Here we have used the definition of
$\overrightarrow{p}$ and the fact that a vector crossed into itself is zero. From Newton’s second law,
$\frac{d\overrightarrow{p}}{dt}={\displaystyle \sum \overrightarrow{F}},$ the net force acting on the particle, and the definition of the net torque, we can write
Note the similarity with the linear result of Newton’s second law,
$\frac{d\overrightarrow{p}}{dt}={\displaystyle \sum \overrightarrow{F}}$ . The following problem-solving strategy can serve as a guideline for calculating the angular momentum of a particle.
Problem-solving strategy: angular momentum of a particle
Choose a coordinate system about which the angular momentum is to be calculated.
Write down the radius vector to the point particle in unit vector notation.
Write the linear momentum vector of the particle in unit vector notation.
Take the cross product
$\overrightarrow{l}=\overrightarrow{r}\phantom{\rule{0.2em}{0ex}}\times \phantom{\rule{0.2em}{0ex}}\overrightarrow{p}$ and use the right-hand rule to establish the direction of the angular momentum vector.
See if there is a time dependence in the expression of the angular momentum vector. If there is, then a torque exists about the origin, and use
$\frac{d\overrightarrow{l}}{dt}={\displaystyle \sum \overrightarrow{\tau}}$ to calculate the torque. If there is no time dependence in the expression for the angular momentum, then the net torque is zero.
Angular momentum and torque on a meteor
A meteor enters Earth’s atmosphere (
[link] ) and is observed by someone on the ground before it burns up in the atmosphere. The vector
$\overrightarrow{r}=25\phantom{\rule{0.2em}{0ex}}\text{km}\widehat{i}+25\phantom{\rule{0.2em}{0ex}}\text{km}\widehat{j}$ gives the position of the meteor with respect to the observer. At the instant the observer sees the meteor, it has linear momentum
$\overrightarrow{p}=15.0\phantom{\rule{0.2em}{0ex}}\text{kg}(\mathrm{-2.0}\text{km}\text{/}\text{s}\widehat{j})$ , and it is accelerating at a constant
$2.0\phantom{\rule{0.2em}{0ex}}\text{m}\text{/}{\text{s}}^{2}(\text{\u2212}\widehat{j})$ along its path, which for our purposes can be taken as a straight line. (a) What is the angular momentum of the meteor about the origin, which is at the location of the observer? (b) What is the torque on the meteor about the origin?
Strategy
We resolve the acceleration into
x - and
y -components and use the kinematic equations to express the velocity as a function of acceleration and time. We insert these expressions into the linear momentum and then calculate the angular momentum using the cross-product. Since the position and momentum vectors are in the
xy -plane, we expect the angular momentum vector to be along the
z -axis. To find the torque, we take the time derivative of the angular momentum.
Solution
The meteor is entering Earth’s atmosphere at an angle of
$90.0\text{\xb0}$ below the horizontal, so the components of the acceleration in the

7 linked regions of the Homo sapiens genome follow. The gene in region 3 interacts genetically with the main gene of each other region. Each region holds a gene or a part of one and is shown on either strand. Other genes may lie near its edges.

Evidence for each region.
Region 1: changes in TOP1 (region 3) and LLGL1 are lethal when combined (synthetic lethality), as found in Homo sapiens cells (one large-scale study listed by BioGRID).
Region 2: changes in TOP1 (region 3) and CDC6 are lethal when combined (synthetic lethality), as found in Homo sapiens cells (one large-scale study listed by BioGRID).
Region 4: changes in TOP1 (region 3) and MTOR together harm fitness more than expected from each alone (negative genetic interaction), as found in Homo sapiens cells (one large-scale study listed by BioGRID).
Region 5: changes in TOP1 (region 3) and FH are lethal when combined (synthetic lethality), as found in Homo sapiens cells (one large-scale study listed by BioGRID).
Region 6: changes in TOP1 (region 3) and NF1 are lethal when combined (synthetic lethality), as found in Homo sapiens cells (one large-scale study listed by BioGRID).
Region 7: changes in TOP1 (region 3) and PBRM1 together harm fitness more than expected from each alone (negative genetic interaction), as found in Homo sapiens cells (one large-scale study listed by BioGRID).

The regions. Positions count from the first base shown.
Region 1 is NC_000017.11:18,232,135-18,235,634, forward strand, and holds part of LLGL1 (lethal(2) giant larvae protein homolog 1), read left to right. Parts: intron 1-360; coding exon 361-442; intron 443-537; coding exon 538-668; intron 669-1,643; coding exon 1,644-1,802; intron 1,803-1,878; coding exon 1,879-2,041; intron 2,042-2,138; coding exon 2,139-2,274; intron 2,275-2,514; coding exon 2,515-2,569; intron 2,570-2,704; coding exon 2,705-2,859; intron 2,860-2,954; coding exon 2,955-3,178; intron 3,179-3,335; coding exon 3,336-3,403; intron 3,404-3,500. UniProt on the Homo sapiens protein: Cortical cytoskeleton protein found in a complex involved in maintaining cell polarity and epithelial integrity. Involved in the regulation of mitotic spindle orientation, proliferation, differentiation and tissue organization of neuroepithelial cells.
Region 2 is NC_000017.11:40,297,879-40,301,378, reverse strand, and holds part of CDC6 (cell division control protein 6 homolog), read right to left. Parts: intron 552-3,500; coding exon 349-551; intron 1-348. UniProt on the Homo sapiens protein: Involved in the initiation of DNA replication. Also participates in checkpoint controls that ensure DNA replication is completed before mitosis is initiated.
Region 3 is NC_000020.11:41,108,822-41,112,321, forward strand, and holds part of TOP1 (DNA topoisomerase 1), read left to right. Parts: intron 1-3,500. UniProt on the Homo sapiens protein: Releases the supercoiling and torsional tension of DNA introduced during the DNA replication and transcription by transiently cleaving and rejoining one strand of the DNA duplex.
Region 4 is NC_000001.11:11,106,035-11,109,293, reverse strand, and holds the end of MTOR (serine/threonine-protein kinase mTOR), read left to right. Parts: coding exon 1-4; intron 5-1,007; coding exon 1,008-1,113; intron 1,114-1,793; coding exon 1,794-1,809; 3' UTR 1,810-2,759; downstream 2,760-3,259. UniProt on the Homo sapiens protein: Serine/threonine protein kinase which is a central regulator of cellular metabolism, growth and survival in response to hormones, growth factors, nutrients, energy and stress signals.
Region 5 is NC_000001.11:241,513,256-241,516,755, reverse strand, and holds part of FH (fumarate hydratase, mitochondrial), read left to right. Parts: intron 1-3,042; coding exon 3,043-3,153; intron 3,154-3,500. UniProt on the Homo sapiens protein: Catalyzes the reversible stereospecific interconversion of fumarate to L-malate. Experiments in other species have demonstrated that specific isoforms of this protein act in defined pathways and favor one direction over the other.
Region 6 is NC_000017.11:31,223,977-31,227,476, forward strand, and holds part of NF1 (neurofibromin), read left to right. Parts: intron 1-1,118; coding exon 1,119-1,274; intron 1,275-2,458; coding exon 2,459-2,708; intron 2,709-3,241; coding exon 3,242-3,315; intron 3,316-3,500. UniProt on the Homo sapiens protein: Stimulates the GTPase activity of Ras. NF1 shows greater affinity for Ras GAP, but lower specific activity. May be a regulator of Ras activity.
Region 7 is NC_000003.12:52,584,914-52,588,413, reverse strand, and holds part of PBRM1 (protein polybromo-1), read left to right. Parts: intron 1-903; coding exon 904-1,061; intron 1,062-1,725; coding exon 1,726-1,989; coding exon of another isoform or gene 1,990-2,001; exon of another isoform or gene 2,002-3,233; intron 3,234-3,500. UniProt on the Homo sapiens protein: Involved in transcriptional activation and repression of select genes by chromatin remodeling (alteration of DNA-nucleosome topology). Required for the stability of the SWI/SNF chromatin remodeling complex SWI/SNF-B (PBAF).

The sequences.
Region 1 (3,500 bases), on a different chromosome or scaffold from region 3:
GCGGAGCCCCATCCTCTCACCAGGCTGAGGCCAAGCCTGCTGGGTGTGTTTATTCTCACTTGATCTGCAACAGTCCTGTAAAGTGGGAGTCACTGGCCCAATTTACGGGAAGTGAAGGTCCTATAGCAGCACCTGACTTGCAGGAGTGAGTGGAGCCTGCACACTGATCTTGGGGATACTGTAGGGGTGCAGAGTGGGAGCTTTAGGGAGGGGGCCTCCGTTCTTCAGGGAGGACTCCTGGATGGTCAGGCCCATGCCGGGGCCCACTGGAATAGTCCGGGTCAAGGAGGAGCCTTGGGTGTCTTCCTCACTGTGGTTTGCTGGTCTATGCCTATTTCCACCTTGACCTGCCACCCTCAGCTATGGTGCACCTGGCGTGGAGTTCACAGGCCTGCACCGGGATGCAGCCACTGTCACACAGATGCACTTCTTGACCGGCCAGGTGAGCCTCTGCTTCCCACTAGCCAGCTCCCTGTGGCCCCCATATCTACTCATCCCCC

x - and
y -directions are
This is the instant that the observer sees the meteor.
To find the torque, we take the time derivative of the angular momentum. Taking the time derivative of
$\overrightarrow{l}$ as a function of time, which is the second equation immediately above, we have
The units of torque are given as newton-meters, not to be confused with joules. As a check, we note that the lever arm is the
x -component of the vector
$\overrightarrow{\text{r}}$ in
[link] since it is perpendicular to the force acting on the meteor, which is along its path. By Newton’s second law, this force is
It is the study of the electromagnetic force, one of the four fundamental forces of nature. ... It includes the electric force, which pushes all charged particles, and the magnetic force, which only pushes moving charges.
The acceleration of a system is directly proportional to the and in the same direction as the external force acting on the system and inversely proportional to its mass
that is f=ma
David
The uniform seesaw shown below is balanced on a fulcrum located 3.0 m from the left end. The smaller boy on the right has a mass of 40 kg and the bigger boy on the left has a mass 80 kg. What is the mass of the board?
Consider a wave produced on a stretched spring by holding one end and shaking it up and down. Does the wavelength depend on the distance you move your hand up and down?
physics is the study of natural phenomena with concern with matter and energy and relationships between them
Ibrahim
a potential difference of 10.0v is connected across a 1.0AuF in an LC circuit. calculate the inductance of the inductor that should be connected to the capacitor for the circuit to oscillate at 1125Hza potential difference of 10.0v is connected across a 1.0AuF in an LC circuit. calculate the inducta
this greatly depend on the kind of energy. for gravitational energy, it is result of the shattering effect violent collision of two black holes on the space-time which caused space time to be disturbed. this is according to recent study on gravitons and gravitational ripple. and many other studies
tibebeab
and not every thing have to pop into existence. and it could have always been there . and some scientists think that energy might have been the only entity in the euclidean(imaginary time T=it) which is time undergone wick rotation.
some calculations is need. then you will get exact result.
Zahangir
i mean how? isn't it just a d over t?
Kyla
calculate the time it takes the stone to hit the ground then minus the stone's time to the total time... then divide the total distance by the difference of the time